This week’s featured service is control arm bushing replacement performed on a 2006 Subaru Outback.
Control arm bushing replacement is becoming a frequent service at our shop. The increased wear seems to center around the design of the bushing which has changed over the past 10 or 15 years.
A bushing, in case you were wondering, is a flexible coupler. They are used in many areas of the automobile and are always found in the suspension system. A control arm bushing connects the control arm to the vehicle frame. Depending on the design of the control arm there can be up to 2 bushings. The other end of the control arm connects to the wheel hub, essentially the area where the wheel bolts on.
There are many different shapes and designs of bushings but all of them have the same basic components: an outer metal sleeve and an inner metal sleeve coupled together by a piece of rubber. The rubber is designed to flex and twist which is essential for proper suspension operation.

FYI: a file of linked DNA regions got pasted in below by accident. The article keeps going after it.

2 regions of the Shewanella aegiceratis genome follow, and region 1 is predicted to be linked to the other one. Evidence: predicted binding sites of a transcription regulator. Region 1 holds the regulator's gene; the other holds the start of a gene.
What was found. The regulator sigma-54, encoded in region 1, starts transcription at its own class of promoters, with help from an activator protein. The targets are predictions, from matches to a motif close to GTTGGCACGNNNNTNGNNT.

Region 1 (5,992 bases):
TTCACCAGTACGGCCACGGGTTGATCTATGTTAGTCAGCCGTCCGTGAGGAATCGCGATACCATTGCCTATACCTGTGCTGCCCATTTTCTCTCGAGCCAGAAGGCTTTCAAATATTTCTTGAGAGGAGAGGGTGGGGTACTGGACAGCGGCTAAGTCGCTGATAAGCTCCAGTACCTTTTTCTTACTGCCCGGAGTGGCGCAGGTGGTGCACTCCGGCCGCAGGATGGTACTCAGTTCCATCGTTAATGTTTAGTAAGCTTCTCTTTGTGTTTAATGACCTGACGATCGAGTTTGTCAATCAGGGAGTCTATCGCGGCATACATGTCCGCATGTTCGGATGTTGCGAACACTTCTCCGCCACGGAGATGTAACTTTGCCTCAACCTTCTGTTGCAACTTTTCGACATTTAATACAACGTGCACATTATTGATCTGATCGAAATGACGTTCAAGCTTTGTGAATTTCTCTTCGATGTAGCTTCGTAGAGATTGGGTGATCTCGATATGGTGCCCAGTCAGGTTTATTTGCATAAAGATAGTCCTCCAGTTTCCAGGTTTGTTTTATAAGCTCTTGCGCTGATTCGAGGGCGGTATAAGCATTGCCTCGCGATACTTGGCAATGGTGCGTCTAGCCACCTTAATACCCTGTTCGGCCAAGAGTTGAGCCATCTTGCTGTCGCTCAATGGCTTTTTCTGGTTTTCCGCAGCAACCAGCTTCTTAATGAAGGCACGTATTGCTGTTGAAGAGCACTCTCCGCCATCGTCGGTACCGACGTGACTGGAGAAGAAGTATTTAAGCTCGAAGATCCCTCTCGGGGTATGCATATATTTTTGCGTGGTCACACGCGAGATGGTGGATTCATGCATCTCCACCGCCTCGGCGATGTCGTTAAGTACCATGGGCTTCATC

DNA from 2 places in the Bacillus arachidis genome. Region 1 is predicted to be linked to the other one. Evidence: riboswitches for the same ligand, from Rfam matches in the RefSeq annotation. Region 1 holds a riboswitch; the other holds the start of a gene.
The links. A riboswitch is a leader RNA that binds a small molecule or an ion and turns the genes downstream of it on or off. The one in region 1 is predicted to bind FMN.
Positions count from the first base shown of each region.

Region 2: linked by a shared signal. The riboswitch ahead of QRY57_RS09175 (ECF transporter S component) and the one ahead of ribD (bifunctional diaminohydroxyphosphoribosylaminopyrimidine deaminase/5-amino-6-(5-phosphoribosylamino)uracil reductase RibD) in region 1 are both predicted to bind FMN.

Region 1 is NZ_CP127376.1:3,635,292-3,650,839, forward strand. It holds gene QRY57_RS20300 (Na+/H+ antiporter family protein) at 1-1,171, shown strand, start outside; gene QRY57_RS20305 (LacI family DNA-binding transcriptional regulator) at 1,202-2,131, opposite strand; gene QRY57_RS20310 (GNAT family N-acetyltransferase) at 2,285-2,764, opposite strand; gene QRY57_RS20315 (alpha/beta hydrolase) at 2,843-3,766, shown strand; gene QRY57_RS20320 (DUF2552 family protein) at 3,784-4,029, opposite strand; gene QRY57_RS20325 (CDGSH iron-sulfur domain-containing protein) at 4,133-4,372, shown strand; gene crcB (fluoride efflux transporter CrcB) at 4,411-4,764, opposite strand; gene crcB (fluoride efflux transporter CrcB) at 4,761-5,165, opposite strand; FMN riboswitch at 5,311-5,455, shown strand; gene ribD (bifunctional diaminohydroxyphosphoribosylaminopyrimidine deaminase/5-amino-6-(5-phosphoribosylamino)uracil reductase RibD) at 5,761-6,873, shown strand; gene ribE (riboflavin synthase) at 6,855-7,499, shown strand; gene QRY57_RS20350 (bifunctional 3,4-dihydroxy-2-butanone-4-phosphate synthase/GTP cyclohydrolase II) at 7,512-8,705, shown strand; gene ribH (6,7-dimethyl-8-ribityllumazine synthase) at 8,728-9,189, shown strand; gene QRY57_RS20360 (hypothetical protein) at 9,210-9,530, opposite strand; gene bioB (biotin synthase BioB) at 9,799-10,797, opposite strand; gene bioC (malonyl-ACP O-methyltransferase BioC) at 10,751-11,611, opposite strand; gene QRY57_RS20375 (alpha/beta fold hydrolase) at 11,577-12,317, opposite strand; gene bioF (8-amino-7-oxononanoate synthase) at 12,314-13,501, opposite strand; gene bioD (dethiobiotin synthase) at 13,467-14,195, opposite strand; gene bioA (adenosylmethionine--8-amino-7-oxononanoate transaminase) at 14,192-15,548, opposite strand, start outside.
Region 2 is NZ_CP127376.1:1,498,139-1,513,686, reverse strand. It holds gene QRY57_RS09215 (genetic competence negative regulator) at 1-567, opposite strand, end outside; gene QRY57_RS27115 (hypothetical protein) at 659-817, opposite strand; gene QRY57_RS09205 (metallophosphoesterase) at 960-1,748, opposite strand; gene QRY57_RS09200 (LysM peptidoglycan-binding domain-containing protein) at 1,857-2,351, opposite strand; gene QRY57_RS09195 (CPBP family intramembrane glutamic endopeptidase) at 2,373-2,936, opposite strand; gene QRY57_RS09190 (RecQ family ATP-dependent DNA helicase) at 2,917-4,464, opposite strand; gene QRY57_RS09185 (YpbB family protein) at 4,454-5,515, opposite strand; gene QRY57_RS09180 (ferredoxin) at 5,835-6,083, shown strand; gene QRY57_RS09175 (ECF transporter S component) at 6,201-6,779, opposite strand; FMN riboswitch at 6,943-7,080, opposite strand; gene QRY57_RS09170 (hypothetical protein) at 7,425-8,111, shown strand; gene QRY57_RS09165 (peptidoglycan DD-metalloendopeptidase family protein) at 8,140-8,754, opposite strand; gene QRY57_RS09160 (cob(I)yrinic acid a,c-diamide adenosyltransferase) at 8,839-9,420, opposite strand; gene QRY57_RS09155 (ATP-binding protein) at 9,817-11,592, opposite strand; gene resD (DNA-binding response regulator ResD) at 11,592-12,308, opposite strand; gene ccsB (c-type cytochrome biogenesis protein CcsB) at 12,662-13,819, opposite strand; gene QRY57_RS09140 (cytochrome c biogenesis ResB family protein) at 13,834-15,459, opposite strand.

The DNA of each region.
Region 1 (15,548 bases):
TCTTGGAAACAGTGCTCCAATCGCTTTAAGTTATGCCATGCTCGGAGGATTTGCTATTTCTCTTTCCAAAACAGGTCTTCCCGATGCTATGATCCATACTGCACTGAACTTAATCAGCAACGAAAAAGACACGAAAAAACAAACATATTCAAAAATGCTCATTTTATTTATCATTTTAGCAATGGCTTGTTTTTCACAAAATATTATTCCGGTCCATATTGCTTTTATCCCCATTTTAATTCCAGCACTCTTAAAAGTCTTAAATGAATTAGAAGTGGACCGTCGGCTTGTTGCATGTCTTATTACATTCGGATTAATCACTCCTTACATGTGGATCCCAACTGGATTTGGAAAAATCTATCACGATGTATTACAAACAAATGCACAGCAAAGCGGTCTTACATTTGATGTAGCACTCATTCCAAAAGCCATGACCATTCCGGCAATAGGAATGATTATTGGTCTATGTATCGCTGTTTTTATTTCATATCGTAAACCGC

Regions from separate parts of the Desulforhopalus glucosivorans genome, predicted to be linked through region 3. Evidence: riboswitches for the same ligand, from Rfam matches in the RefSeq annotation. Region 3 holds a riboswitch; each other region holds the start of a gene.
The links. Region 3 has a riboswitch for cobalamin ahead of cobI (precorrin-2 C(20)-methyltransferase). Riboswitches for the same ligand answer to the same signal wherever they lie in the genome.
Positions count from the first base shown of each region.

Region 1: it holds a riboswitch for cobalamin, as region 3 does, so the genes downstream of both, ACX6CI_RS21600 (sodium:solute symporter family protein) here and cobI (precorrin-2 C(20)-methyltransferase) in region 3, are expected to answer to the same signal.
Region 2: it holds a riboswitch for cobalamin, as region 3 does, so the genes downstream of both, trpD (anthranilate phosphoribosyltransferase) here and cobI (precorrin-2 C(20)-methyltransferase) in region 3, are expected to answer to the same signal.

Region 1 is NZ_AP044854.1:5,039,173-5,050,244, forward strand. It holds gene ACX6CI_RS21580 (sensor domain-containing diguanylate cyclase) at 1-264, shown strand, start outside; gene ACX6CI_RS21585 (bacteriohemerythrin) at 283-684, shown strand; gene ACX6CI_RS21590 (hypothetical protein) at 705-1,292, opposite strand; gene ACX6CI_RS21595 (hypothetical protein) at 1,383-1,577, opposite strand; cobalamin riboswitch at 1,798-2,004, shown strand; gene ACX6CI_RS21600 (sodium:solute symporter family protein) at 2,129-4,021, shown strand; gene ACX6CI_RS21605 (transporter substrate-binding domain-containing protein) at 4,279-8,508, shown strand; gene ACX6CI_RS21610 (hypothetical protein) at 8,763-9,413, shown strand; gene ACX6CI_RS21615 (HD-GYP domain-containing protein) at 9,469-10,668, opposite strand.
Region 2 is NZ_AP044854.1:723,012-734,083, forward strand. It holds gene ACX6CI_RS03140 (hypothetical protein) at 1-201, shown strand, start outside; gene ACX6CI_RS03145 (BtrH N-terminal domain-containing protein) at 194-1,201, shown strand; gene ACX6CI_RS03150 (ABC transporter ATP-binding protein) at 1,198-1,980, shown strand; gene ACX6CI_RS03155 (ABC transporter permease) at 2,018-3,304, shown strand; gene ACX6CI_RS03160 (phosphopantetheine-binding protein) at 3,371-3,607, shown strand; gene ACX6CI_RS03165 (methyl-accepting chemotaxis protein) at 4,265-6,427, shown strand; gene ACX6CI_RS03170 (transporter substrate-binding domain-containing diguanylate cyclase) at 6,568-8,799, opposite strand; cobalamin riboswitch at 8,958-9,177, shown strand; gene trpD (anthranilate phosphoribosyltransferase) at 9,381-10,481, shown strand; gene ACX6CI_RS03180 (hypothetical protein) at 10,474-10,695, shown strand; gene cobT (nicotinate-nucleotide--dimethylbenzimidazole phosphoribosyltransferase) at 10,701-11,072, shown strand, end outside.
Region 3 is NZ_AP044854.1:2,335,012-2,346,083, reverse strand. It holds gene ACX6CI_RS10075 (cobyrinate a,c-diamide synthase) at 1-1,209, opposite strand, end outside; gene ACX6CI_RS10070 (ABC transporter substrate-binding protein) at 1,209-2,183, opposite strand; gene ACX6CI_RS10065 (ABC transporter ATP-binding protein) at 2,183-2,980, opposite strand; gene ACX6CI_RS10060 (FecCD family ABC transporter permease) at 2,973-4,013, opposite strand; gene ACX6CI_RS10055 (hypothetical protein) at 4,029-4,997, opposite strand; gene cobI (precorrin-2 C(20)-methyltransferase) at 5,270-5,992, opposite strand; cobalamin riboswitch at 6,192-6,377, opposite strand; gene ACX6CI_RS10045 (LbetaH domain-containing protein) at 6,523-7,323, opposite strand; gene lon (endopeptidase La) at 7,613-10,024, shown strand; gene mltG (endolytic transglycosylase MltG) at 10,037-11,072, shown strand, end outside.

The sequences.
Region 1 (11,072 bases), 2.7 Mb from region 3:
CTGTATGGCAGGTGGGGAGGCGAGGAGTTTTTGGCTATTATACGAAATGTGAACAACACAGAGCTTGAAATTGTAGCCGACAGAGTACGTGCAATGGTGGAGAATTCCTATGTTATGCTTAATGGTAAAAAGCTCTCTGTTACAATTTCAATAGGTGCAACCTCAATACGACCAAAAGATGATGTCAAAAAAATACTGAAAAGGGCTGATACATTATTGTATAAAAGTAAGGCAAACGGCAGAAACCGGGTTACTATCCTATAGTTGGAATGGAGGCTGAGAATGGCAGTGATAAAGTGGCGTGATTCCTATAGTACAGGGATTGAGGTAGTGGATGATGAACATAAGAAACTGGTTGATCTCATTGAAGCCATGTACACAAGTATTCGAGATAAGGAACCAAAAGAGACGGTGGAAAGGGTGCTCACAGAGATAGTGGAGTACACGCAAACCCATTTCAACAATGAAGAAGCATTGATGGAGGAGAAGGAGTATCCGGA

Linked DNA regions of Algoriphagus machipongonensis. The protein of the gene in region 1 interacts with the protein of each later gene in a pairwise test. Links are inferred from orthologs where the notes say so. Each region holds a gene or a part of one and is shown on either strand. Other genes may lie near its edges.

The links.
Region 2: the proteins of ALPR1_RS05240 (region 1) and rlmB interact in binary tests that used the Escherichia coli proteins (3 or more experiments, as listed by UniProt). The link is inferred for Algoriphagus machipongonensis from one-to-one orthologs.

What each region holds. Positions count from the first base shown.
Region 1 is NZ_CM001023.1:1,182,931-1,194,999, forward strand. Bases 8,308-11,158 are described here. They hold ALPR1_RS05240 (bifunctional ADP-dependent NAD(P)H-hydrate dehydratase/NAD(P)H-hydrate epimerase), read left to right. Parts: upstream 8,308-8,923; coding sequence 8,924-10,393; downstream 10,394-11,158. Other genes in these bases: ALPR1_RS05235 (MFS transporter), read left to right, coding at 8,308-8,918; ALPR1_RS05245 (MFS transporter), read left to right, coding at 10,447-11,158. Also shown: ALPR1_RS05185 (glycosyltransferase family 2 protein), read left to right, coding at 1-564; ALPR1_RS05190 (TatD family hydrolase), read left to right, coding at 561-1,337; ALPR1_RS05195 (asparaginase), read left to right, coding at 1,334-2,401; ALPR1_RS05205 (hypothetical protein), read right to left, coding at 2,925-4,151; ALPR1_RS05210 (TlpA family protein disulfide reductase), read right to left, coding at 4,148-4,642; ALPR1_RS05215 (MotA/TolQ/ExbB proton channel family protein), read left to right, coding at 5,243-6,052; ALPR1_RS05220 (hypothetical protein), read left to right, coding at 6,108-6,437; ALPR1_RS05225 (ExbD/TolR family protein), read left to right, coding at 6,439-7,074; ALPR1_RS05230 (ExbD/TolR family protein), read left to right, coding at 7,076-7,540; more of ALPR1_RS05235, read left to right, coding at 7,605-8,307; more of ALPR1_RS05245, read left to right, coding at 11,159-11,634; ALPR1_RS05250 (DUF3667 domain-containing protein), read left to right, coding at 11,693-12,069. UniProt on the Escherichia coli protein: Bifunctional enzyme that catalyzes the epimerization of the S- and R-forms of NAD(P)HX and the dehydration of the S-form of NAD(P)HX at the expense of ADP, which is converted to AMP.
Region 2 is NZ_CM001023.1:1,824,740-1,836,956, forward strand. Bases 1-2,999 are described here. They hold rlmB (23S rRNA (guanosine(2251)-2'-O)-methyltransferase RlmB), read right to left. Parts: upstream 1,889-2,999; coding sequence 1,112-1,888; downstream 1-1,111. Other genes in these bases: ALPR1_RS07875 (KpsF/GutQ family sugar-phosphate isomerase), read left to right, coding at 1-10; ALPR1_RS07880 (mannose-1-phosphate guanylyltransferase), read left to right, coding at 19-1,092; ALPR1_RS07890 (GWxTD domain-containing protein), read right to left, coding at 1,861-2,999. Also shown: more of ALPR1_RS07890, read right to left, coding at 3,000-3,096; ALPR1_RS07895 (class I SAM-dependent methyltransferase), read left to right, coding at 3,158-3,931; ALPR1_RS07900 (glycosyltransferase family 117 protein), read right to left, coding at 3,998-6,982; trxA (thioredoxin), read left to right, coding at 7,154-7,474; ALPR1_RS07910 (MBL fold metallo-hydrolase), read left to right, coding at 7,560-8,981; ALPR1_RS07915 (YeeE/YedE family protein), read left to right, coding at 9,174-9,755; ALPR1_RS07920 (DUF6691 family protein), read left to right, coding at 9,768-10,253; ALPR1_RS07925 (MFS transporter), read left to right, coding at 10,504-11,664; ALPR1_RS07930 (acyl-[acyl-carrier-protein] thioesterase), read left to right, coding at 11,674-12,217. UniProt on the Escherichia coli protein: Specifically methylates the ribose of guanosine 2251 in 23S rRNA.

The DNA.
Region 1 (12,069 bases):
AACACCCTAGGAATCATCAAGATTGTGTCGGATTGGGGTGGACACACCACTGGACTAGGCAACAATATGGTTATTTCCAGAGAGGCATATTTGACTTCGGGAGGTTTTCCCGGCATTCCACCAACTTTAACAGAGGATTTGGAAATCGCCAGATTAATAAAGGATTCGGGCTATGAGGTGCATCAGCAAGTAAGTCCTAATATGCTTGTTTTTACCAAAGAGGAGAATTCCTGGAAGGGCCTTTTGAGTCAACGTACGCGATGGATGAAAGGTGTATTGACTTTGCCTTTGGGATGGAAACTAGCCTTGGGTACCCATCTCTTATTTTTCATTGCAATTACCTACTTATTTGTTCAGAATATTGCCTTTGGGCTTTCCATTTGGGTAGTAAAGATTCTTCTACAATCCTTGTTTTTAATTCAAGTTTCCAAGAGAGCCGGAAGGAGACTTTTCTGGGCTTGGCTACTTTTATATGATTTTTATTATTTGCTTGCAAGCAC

As you might guess the flexing rubber can only happen for so long before it breaks, and that is exactly why these bushing need replacement.
As I eluded to earlier there have been design changes in bushings and some of these are more susceptible to wear. The high wearing bushings are generally vertically installed and feature a rubber section that has some air gaps. My guess as to why this design is used is to allow more flexibility in the suspension.
Looking at our featured Subaru Outback this model year has this vertical bushing on the rear of the control arm and seems to wear out by around 100,000 kilometers. The previous generations of Outbacks used a different bushing design that is much more robust. I own a 2001 Outback with well over 200,000 kilometers and control arm bushings are still solid. It is unfortunate to see this very reliable design being replaced by something less reliable; though I guess I shouldn’t complain because it does benefit our business.
How would you know that your control arm bushings are worn? When they are badly worn you will hear clunks and creaks when you go over bumps. We recently serviced a Nissan Murano that had a very distinct clunk and pulling when the brakes were applied. Ideally it is best to replace them before this point. Routine inspections and service are the best way to find worn bushings. The good news is that these parts will not fail to the point of your wheel falling or breaking off, unless they are worn and clunking for years, which would probably be intolerable.
For more about the Subaru Outback click here https://en.wikipedia.org/wiki/Subaru_Outback
For more about bushings click here https://en.wikipedia.org/wiki/Bushing_%28isolator%29